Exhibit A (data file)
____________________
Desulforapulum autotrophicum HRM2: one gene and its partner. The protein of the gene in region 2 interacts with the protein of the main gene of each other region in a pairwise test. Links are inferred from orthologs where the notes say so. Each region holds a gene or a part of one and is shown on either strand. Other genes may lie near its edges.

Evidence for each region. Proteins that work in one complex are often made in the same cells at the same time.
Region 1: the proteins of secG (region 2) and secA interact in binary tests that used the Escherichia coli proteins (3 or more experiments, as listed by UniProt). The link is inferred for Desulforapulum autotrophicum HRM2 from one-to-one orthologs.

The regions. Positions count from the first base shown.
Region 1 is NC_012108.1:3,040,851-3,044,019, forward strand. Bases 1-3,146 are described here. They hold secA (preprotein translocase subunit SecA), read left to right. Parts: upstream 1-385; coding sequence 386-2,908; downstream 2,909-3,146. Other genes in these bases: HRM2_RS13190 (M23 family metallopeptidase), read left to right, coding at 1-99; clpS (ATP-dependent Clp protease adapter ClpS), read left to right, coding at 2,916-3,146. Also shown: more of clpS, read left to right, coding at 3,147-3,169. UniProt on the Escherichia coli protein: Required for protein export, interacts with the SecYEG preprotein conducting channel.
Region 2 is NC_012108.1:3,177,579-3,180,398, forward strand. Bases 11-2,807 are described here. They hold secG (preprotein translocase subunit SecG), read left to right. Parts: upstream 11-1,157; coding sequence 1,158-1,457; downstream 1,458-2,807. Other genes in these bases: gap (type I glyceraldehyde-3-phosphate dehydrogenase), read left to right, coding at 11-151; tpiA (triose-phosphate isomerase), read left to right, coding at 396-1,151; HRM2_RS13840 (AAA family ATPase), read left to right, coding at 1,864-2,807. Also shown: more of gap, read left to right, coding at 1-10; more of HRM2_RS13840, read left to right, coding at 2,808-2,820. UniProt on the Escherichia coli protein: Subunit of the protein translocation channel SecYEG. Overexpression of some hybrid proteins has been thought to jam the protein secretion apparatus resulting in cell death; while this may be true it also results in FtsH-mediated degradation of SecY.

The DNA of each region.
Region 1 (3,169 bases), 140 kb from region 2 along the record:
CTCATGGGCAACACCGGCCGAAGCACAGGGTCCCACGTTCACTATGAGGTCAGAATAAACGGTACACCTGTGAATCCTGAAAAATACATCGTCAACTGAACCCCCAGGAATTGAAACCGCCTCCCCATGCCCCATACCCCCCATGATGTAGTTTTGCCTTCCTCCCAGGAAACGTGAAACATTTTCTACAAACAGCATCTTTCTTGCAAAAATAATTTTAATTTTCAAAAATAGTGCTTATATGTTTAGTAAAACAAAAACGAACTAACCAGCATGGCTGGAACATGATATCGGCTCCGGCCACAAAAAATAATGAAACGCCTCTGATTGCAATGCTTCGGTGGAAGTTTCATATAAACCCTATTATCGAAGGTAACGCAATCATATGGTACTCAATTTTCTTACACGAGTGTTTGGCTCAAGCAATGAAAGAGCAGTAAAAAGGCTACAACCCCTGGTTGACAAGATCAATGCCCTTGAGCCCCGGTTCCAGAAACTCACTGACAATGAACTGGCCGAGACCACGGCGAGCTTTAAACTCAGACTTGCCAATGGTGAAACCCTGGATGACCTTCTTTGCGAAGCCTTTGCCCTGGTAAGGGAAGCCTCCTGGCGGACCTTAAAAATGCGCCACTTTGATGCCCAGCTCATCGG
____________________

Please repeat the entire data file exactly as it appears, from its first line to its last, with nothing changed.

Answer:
Desulforapulum autotrophicum HRM2: one gene and its partner. The protein of the gene in region 2 interacts with the protein of the main gene of each other region in a pairwise test. Links are inferred from orthologs where the notes say so. Each region holds a gene or a part of one and is shown on either strand. Other genes may lie near its edges.

Evidence for each region. Proteins that work in one complex are often made in the same cells at the same time.
Region 1: the proteins of secG (region 2) and secA interact in binary tests that used the Escherichia coli proteins (3 or more experiments, as listed by UniProt). The link is inferred for Desulforapulum autotrophicum HRM2 from one-to-one orthologs.

The regions. Positions count from the first base shown.
Region 1 is NC_012108.1:3,040,851-3,044,019, forward strand. Bases 1-3,146 are described here. They hold secA (preprotein translocase subunit SecA), read left to right. Parts: upstream 1-385; coding sequence 386-2,908; downstream 2,909-3,146. Other genes in these bases: HRM2_RS13190 (M23 family metallopeptidase), read left to right, coding at 1-99; clpS (ATP-dependent Clp protease adapter ClpS), read left to right, coding at 2,916-3,146. Also shown: more of clpS, read left to right, coding at 3,147-3,169. UniProt on the Escherichia coli protein: Required for protein export, interacts with the SecYEG preprotein conducting channel.
Region 2 is NC_012108.1:3,177,579-3,180,398, forward strand. Bases 11-2,807 are described here. They hold secG (preprotein translocase subunit SecG), read left to right. Parts: upstream 11-1,157; coding sequence 1,158-1,457; downstream 1,458-2,807. Other genes in these bases: gap (type I glyceraldehyde-3-phosphate dehydrogenase), read left to right, coding at 11-151; tpiA (triose-phosphate isomerase), read left to right, coding at 396-1,151; HRM2_RS13840 (AAA family ATPase), read left to right, coding at 1,864-2,807. Also shown: more of gap, read left to right, coding at 1-10; more of HRM2_RS13840, read left to right, coding at 2,808-2,820. UniProt on the Escherichia coli protein: Subunit of the protein translocation channel SecYEG. Overexpression of some hybrid proteins has been thought to jam the protein secretion apparatus resulting in cell death; while this may be true it also results in FtsH-mediated degradation of SecY.

The DNA of each region.
Region 1 (3,169 bases), 140 kb from region 2 along the record:
CTCATGGGCAACACCGGCCGAAGCACAGGGTCCCACGTTCACTATGAGGTCAGAATAAACGGTACACCTGTGAATCCTGAAAAATACATCGTCAACTGAACCCCCAGGAATTGAAACCGCCTCCCCATGCCCCATACCCCCCATGATGTAGTTTTGCCTTCCTCCCAGGAAACGTGAAACATTTTCTACAAACAGCATCTTTCTTGCAAAAATAATTTTAATTTTCAAAAATAGTGCTTATATGTTTAGTAAAACAAAAACGAACTAACCAGCATGGCTGGAACATGATATCGGCTCCGGCCACAAAAAATAATGAAACGCCTCTGATTGCAATGCTTCGGTGGAAGTTTCATATAAACCCTATTATCGAAGGTAACGCAATCATATGGTACTCAATTTTCTTACACGAGTGTTTGGCTCAAGCAATGAAAGAGCAGTAAAAAGGCTACAACCCCTGGTTGACAAGATCAATGCCCTTGAGCCCCGGTTCCAGAAACTCACTGACAATGAACTGGCCGAGACCACGGCGAGCTTTAAACTCAGACTTGCCAATGGTGAAACCCTGGATGACCTTCTTTGCGAAGCCTTTGCCCTGGTAAGGGAAGCCTCCTGGCGGACCTTAAAAATGCGCCACTTTGATGCCCAGCTCATCGG